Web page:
U.S. Arc Flash Codes
In the United States, there are five main regulations relating to arc flash:
- OSHA 29 CFR-1910, Subpart S provides the legal requirement for employers to guard against arc flash hazards. It sets general requirements for safe work practices, PPE, and hazard analysis.
- NFPA 70, called the National Electrical Code (NEC), provides a requirement for arc flash labels.
- NFPA 70E, "Standard for Electrical Safety in the Workplace," outlines the specific procedures and practices to be followed for OSHA compliance and safety when working on live equipment.
- NESC , "National Electrical Safety Code” outlines the specific procedures and practices to be followed for utility and high voltage applications.
- IEEE 1584, "Guide to Performing Arc Flash Calculations," provides the formulas necessary for analyzing arc flash hazards.
Arc Flash Codes in Other Countries
Canada’s electrical safety standard is the CSA-z462, which is very comparable to the NFPA 70E standard. In Europe, the standards published by the International Electrotechnical Commission (IEC) in IEC 298 are widely referenced.
Arc flash is an explosion generated when current short-circuits through air, ionizing it to form a superheated plasma. The temperatures generated can often exceed 5000 degrees F, and have been known to reach as high as 35,000 degrees in a few thousandths of a second. Conductors melt and vaporize, expanding to several thousand times their normal volume. The sudden expansion of air from the heating causes a pressure wave to blast away from the arc fault, carrying drops of molten metal and hitting surfaces with forces of several hundred lbs/in2.
Arc flash can cause serious injury or death as far away as 10 feet. Possible injuries include:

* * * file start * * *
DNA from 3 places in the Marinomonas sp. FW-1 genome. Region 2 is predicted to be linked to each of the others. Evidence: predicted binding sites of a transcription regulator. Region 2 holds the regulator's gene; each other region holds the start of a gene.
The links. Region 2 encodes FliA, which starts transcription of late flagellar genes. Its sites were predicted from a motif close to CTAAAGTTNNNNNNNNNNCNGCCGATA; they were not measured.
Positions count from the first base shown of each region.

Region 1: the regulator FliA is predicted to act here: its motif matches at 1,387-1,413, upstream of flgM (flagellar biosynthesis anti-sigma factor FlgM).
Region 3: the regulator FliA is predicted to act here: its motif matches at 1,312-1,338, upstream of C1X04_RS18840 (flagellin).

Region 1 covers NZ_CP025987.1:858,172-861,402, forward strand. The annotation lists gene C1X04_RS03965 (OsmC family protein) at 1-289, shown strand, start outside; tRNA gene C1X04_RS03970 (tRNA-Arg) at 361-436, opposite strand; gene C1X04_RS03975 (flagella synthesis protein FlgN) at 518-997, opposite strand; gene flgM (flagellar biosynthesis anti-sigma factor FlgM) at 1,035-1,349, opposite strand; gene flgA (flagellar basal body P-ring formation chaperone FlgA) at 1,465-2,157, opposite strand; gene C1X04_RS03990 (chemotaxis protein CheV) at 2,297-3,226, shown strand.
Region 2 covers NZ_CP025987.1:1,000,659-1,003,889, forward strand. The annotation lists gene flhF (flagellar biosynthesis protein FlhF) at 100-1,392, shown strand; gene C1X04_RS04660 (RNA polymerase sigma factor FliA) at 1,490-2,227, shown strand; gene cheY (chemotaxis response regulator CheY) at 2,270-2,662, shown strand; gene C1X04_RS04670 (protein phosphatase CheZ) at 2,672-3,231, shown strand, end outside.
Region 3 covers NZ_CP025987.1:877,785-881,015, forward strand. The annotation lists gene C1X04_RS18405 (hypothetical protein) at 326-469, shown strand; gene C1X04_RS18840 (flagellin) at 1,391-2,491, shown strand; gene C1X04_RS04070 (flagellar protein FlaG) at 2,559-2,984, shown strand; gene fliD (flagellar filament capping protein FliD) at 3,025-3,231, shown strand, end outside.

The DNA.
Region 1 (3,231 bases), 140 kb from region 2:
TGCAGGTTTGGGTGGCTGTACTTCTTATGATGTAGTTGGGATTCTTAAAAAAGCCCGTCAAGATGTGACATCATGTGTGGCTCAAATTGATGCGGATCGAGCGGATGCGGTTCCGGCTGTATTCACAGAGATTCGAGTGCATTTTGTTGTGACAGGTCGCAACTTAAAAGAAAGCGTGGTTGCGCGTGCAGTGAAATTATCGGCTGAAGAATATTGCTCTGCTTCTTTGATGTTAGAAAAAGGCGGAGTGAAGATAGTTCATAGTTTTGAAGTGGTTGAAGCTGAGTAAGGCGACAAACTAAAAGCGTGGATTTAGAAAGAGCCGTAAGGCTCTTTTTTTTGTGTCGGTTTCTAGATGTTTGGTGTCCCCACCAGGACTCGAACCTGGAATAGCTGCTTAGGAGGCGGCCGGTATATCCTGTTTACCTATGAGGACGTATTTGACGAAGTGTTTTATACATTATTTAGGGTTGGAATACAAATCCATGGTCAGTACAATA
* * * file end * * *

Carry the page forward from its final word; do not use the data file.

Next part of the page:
- Severe burns from extreme temperatures or contact with live electrical components
- Hearing damage from sound levels above 160dB
- Collapsed lungs from blast wave
- Lung damage from inhaling vaporized metal
- Eyesight loss from intense UV light
- Broken bones, internal injuries, and bruising from being thrown by the blast wave or colliding with flying equipment
- Puncture wounds and abrasions from shrapnel
- Amnesia or other neurological damage from concussion
- Psychological trauma similar to post-traumatic stress disorder
The suddeness - the powerful violence - the extreme temperatures of arc flash make this hazard one we cannot ignore. It's not a question of whether someone exposed to an arc flash will be injured, the only question is how badly will they be injured?
Causes of Arc Flash
Arc flash is a possibility any time a conducting material approaches exposed live parts. There are two major contributing factors that can influence the likelihood of an arc flash: equipment failure and human error.
The majority of arc flash incidents are probably caused by human error. Dropped tools, accidental contact with live parts, and even loose tools left in the equipment by previous workers, have all caused arc flash incidents in the past. Careful compliance with safe work practices is required whenever dealing with energized equipment.
Equipment problems which can contribute to the likelihood of an arc flash may include:
- Damage to insulation which exposes live parts
- Corrosion or build-up of residue
- Improper installation
- Current overload
- Voltage transients
Most arc flash incidents occur on equipment operating between 120 and 240V, but arc flashes can happen at voltages as low as 50V.
Preventing Arc Flash
The only sure way to prevent arc flash is to de-energize equipment before beginning work. Always test that equipment is de-energized using a voltmeter, as disconnects may occasionally fail. Assume equipment is live until proven otherwise.
When work must be performed on live equipment, the need for careful safety procedures becomes vitally important. The first steps should be taken long before work is to be performed, with the design and proper maintenance of electrical equipment, the identification of arc flash hazards, and the creation of facility standards and procedures for electrical safety. For more information on safety procedures, visit our Arc Flash Safety page.
As awareness of the danger grows, arc flash safety has become an increasingly important part of electrical safety regulations and practices. Visit our page on Arc Flash Regulations for more information